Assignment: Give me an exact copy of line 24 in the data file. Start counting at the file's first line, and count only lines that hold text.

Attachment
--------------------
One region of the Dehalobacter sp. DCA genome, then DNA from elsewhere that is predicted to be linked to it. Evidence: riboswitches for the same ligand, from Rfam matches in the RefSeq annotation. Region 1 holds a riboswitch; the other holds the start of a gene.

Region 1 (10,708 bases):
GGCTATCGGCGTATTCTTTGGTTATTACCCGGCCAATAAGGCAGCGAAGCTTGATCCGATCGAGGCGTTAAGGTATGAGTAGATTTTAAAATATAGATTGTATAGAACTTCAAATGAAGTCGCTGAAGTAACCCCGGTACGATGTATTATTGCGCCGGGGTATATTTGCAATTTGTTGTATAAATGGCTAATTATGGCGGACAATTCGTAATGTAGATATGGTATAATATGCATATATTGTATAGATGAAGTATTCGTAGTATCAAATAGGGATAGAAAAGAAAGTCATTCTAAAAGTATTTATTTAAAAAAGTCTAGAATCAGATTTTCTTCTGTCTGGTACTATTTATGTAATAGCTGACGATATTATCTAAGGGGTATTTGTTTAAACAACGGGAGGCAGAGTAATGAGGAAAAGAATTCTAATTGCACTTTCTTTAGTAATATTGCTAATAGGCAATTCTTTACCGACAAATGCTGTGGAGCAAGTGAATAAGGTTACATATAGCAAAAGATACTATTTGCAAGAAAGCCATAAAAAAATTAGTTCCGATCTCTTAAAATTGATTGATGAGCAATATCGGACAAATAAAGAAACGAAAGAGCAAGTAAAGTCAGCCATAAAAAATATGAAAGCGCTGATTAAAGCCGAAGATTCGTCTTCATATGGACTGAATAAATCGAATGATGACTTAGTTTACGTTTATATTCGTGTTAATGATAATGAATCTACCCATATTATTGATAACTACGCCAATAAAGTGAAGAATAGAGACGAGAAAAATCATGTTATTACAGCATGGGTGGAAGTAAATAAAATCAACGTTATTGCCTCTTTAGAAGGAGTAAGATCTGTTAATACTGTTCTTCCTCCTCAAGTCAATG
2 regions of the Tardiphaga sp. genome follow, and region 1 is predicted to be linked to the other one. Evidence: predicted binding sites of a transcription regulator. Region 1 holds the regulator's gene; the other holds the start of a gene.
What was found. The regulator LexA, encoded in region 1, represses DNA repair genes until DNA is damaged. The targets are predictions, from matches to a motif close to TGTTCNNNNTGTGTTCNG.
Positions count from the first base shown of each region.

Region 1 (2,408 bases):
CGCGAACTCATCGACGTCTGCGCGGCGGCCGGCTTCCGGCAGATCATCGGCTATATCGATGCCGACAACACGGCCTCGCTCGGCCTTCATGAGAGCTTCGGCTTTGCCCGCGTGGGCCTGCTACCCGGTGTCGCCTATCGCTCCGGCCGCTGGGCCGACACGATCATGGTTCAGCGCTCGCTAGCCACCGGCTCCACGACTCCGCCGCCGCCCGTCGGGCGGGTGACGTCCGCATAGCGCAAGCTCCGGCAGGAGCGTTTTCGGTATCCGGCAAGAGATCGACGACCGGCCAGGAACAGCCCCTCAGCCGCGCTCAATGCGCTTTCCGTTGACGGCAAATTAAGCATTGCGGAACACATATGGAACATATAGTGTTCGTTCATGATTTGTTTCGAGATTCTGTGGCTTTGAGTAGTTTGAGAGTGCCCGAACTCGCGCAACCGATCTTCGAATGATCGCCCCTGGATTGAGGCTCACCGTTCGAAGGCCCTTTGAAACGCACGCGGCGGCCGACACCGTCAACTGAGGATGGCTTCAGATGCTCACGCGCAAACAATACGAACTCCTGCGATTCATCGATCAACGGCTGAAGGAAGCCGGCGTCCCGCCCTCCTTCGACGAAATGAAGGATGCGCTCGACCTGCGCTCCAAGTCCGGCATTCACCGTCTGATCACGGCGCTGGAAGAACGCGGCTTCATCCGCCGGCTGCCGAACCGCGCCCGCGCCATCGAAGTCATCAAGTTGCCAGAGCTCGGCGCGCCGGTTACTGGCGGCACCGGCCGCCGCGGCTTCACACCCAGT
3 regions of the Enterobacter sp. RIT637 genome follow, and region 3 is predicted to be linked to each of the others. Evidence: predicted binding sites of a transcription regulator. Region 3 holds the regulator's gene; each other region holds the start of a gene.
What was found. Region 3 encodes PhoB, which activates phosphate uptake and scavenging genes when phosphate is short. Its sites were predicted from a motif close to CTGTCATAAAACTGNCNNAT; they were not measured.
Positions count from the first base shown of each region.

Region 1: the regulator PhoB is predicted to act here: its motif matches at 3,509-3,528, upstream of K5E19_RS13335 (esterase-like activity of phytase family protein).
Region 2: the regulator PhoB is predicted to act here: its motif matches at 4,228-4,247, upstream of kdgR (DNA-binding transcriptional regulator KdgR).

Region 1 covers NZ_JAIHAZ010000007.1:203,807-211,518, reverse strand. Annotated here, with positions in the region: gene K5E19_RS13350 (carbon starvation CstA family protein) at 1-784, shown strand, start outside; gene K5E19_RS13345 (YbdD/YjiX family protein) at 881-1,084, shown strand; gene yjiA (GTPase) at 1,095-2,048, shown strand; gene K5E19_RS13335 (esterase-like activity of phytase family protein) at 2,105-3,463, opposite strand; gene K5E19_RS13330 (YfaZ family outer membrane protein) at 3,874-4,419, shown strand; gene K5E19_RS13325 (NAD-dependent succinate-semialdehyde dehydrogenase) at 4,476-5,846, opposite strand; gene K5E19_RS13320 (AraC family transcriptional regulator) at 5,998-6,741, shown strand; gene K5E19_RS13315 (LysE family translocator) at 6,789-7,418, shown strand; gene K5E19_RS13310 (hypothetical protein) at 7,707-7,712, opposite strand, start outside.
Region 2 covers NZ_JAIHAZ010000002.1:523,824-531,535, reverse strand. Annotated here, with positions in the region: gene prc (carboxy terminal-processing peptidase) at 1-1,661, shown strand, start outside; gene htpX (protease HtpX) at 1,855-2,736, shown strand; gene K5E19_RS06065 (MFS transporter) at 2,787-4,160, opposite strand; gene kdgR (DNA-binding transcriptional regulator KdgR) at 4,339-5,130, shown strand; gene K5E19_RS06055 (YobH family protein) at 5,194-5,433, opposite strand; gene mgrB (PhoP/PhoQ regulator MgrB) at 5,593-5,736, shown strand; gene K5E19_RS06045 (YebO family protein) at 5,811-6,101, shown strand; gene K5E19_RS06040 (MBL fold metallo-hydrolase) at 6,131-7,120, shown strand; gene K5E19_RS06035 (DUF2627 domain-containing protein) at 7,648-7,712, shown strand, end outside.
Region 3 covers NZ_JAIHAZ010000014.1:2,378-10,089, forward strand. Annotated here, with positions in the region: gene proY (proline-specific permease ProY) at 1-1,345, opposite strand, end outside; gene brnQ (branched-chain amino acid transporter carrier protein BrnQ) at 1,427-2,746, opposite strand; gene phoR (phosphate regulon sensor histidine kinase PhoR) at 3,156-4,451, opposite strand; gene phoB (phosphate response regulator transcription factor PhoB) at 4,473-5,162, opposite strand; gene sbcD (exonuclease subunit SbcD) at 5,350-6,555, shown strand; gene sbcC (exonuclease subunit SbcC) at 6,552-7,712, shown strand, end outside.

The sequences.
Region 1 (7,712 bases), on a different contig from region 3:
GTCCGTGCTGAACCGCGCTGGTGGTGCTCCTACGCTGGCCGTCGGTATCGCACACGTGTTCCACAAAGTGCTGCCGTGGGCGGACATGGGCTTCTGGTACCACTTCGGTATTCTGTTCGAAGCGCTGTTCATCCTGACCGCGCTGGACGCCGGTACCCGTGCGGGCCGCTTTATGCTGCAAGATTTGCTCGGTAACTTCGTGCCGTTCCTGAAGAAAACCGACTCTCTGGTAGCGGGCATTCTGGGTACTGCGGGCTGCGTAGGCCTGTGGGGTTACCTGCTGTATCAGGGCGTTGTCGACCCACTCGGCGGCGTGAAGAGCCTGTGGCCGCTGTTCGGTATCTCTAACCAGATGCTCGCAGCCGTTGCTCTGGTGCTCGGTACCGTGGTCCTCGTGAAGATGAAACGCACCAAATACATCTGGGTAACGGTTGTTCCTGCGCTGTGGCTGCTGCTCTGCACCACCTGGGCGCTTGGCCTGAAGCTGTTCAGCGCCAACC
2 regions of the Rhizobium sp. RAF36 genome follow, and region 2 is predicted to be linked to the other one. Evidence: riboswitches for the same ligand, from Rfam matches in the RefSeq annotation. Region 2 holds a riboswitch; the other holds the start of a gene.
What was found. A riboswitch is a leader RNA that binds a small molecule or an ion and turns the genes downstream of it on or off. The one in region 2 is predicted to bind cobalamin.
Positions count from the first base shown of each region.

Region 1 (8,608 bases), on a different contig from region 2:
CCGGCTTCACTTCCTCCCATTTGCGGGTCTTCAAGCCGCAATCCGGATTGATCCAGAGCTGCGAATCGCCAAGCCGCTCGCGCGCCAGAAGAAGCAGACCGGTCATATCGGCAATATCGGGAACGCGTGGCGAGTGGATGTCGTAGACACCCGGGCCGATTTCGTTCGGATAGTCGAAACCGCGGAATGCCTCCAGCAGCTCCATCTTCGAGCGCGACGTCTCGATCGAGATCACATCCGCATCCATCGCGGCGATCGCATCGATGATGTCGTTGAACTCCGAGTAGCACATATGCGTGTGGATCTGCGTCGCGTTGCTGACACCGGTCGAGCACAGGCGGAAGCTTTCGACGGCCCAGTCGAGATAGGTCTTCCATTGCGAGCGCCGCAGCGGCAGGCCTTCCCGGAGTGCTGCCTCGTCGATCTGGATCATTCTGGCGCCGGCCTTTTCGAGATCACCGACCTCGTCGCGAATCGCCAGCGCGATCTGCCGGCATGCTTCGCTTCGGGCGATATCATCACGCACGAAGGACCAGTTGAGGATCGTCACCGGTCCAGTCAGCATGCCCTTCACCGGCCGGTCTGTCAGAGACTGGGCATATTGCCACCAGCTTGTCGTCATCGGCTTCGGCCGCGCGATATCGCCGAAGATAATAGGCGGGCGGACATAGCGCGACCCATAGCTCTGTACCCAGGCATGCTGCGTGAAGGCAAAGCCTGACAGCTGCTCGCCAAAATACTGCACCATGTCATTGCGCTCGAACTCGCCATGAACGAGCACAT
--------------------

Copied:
CCGGCTTCACTTCCTCCCATTTGCGGGTCTTCAAGCCGCAATCCGGATTGATCCAGAGCTGCGAATCGCCAAGCCGCTCGCGCGCCAGAAGAAGCAGACCGGTCATATCGGCAATATCGGGAACGCGTGGCGAGTGGATGTCGTAGACACCCGGGCCGATTTCGTTCGGATAGTCGAAACCGCGGAATGCCTCCAGCAGCTCCATCTTCGAGCGCGACGTCTCGATCGAGATCACATCCGCATCCATCGCGGCGATCGCATCGATGATGTCGTTGAACTCCGAGTAGCACATATGCGTGTGGATCTGCGTCGCGTTGCTGACACCGGTCGAGCACAGGCGGAAGCTTTCGACGGCCCAGTCGAGATAGGTCTTCCATTGCGAGCGCCGCAGCGGCAGGCCTTCCCGGAGTGCTGCCTCGTCGATCTGGATCATTCTGGCGCCGGCCTTTTCGAGATCACCGACCTCGTCGCGAATCGCCAGCGCGATCTGCCGGCATGCTTCGCTTCGGGCGATATCATCACGCACGAAGGACCAGTTGAGGATCGTCACCGGTCCAGTCAGCATGCCCTTCACCGGCCGGTCTGTCAGAGACTGGGCATATTGCCACCAGCTTGTCGTCATCGGCTTCGGCCGCGCGATATCGCCGAAGATAATAGGCGGGCGGACATAGCGCGACCCATAGCTCTGTACCCAGGCATGCTGCGTGAAGGCAAAGCCTGACAGCTGCTCGCCAAAATACTGCACCATGTCATTGCGCTCGAACTCGCCATGAACGAGCACAT